Recent improvements include adding to the Critical Reviews page; I scanned
and OCRed several reviews that I have in my possession and began to add
listings previously unknown to me.
As for books, I have begun re-scanning Signs and Seasons. Also
added a link to a newly online book, Squirrels and Other Fur Bearers.
The Pepacton hypertext is complete; I linked all the pages in
the Index. Locusts and Wild Honey is mostly done; mainly needs
its index linked.
Google no longer has the site's images in the database; however, the image
crawler is going through the site, so I expect they'll be online again.
The pages have had a tendency to look different, as I played with different
tags. Today I began to standardize them; worked on Library Page and Critical
Today I completed the formatting for the Locusts and Wild Honey
hypertext. It takes a surprisingly long time to format one of these. As
I was doing that I found two more transcription errors—grrr. I also
"improved" the front page. Search engines need more than photos
to describe page contents, so I spelled out my storefront sign for them.
Also I tried to begin summing up Burroughs' writings in a few snappy phrases.
How do you sum up a writer, who wrote about so much? Nature writer, sure,
but not in the way we think of nature writers today. Burroughs talks about
fishing trips, birding, the way he sees the world... Do fishing and hunting
articles count as nature writing? To me, nature writing is about nature
itself; Burroughs always seems to bring nature back to some relationship
to man. I need to revise as I classify these writings further.
Finally, I cited my original source for the photo on the front page, a
copy of Harper's Weekly, from 8 Feb 1902, which I scanned. It
has proven a difficult image for the web. The original was dull...flat
and dark. That is how it often appears some monitors. On others it is
beautiful and warm toned.
The site is back online. I had let the subscription slip, but all is again
well. Since I blogged last, I notice that images from the site now appear
in Google. The site was online almost a year before the search crawler
took notice of the photos. It was worth the wait.
Worked on the photos page today; I corrected the a link in the Literary
Values section. Fixed a table on the main photo page. Updated this blog.
Not much time to write today, but I just had to put the day's searches
down. The last in particular has made the site worthwhile [search for
"Whitman's birds as symbols"]. Whoever was searching wanted
to know something about Whitman and his use of symbology with birds. The
search took him/her straight to the Burroughs section featuring Whitman's
poem and Burroughs' commentary about "Once, Paumanok." This
passage makes birds the very symbol of emotions, hurtling through the
Not much time for new Burroughs thoughts
today; I am working on a "personal memoir" for a teaching class.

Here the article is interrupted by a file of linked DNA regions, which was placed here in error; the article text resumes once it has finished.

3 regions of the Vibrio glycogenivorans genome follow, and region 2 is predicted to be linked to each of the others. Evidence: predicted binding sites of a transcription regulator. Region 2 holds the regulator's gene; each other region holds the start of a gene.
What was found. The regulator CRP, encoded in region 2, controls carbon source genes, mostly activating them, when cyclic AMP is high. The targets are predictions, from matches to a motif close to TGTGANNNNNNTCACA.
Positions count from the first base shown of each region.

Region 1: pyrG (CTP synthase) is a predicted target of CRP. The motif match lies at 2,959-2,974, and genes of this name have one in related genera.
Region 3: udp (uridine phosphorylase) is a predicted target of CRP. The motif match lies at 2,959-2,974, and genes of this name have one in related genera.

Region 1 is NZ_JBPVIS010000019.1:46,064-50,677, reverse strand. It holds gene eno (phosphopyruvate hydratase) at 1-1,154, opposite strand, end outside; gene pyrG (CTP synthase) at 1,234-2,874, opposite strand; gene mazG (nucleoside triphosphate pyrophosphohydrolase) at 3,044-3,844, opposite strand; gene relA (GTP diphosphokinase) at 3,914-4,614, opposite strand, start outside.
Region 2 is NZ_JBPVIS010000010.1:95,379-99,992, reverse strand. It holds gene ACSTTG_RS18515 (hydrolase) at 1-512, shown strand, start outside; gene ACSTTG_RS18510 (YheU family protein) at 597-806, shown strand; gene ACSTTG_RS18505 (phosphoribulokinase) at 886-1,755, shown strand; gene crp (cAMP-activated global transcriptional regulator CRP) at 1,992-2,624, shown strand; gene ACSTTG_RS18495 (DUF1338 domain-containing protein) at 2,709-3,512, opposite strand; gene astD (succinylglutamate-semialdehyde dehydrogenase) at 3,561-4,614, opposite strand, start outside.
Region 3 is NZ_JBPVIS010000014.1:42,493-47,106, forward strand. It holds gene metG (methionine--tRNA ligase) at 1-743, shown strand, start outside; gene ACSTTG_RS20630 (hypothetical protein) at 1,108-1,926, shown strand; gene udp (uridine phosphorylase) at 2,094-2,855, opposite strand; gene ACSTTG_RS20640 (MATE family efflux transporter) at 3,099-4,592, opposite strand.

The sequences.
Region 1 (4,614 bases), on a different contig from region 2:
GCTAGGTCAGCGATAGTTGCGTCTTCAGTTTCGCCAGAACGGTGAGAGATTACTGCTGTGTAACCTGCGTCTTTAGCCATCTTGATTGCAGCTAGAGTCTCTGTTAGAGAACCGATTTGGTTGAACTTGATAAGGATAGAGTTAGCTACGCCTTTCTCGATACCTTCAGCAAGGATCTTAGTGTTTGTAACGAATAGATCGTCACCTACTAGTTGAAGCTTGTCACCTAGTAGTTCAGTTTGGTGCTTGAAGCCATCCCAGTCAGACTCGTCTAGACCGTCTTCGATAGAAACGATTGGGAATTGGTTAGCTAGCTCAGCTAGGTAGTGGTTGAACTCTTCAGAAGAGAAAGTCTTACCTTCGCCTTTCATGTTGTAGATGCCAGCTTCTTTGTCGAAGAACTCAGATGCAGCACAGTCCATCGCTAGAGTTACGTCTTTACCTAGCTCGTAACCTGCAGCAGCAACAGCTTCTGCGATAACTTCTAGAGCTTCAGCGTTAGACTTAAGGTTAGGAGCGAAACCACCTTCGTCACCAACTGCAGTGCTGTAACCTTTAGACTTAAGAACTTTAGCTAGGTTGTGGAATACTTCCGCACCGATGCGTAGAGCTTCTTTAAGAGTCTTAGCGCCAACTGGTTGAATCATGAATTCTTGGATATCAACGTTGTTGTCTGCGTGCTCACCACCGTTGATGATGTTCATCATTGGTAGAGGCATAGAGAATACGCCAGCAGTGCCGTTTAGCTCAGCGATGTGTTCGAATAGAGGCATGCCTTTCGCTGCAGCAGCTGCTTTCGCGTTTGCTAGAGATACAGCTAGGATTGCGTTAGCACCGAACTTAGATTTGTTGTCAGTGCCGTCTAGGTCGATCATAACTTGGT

But like every kind of writing I do, I end up tying it back to Burroughs.
His writings were memoirs, accounts of specific events and times in his
life, usually a walk or a trip.
I am seeing a variety of hits from search engines to Burroughs works.
Many of these are coincidental, as the link of someone researching the
problems with a Mercury Sable automobile. Others make me think that the
site is fulfilling its purpose of plugging Burroughs' works back into
mainstream consciousness—the person researching Emerson's Humble-Bee
poem was probably not looking for John Burroughs thoughts on the poem
specifically, yet clicking on the search link shows that Burroughs' words
on the poem are among the few now available to the average user who wants
access to free information from a home computer.
spent a busy night reading about different writing styles, and found my
mind wandering back to a little gem that has been with me ever since I
read it in Wake-Robin, page xv.
Burroughs makes a metaphor about the relationship of the writer and what
he has written to the world. He uses the bee and honey to say that the
one does not simply write down what one sees out in the world. The good
writer is not distant from his subject: a writer that is intimate with
his subject, who creates warmth gets in close. He imparts a bit of himself
in his work instead of statically describing. Don't know if this was the
major thing separating Burroughs from other "nature" writers
of his day, but it is worth checking out.
feeling of intimacy is something that Ralph Fletcher steers readers toward
in his book, What a Writer Needs. He uses contemporary examples,
but then pulls in Thoreau (as a saunterer) to describe a leisurely attitude
which encouraged reflection (69). That is what got me thinking about Burroughs.
Burroughs knew both Thoreau and Walt Whitman. He wrote about both authors,
and perhaps learned this leisure lesson from both. I know that Whitman
had such an attitude; he called it "loafing". Burroughs too
set up his life to engage in this; at that stage of his life when he described
himself a farmer (a profession in which there is a large amount of waiting,
while crops grow), he was producing essays. If he was too busy in the
summer, then there was always the winter, with its cold image, seen through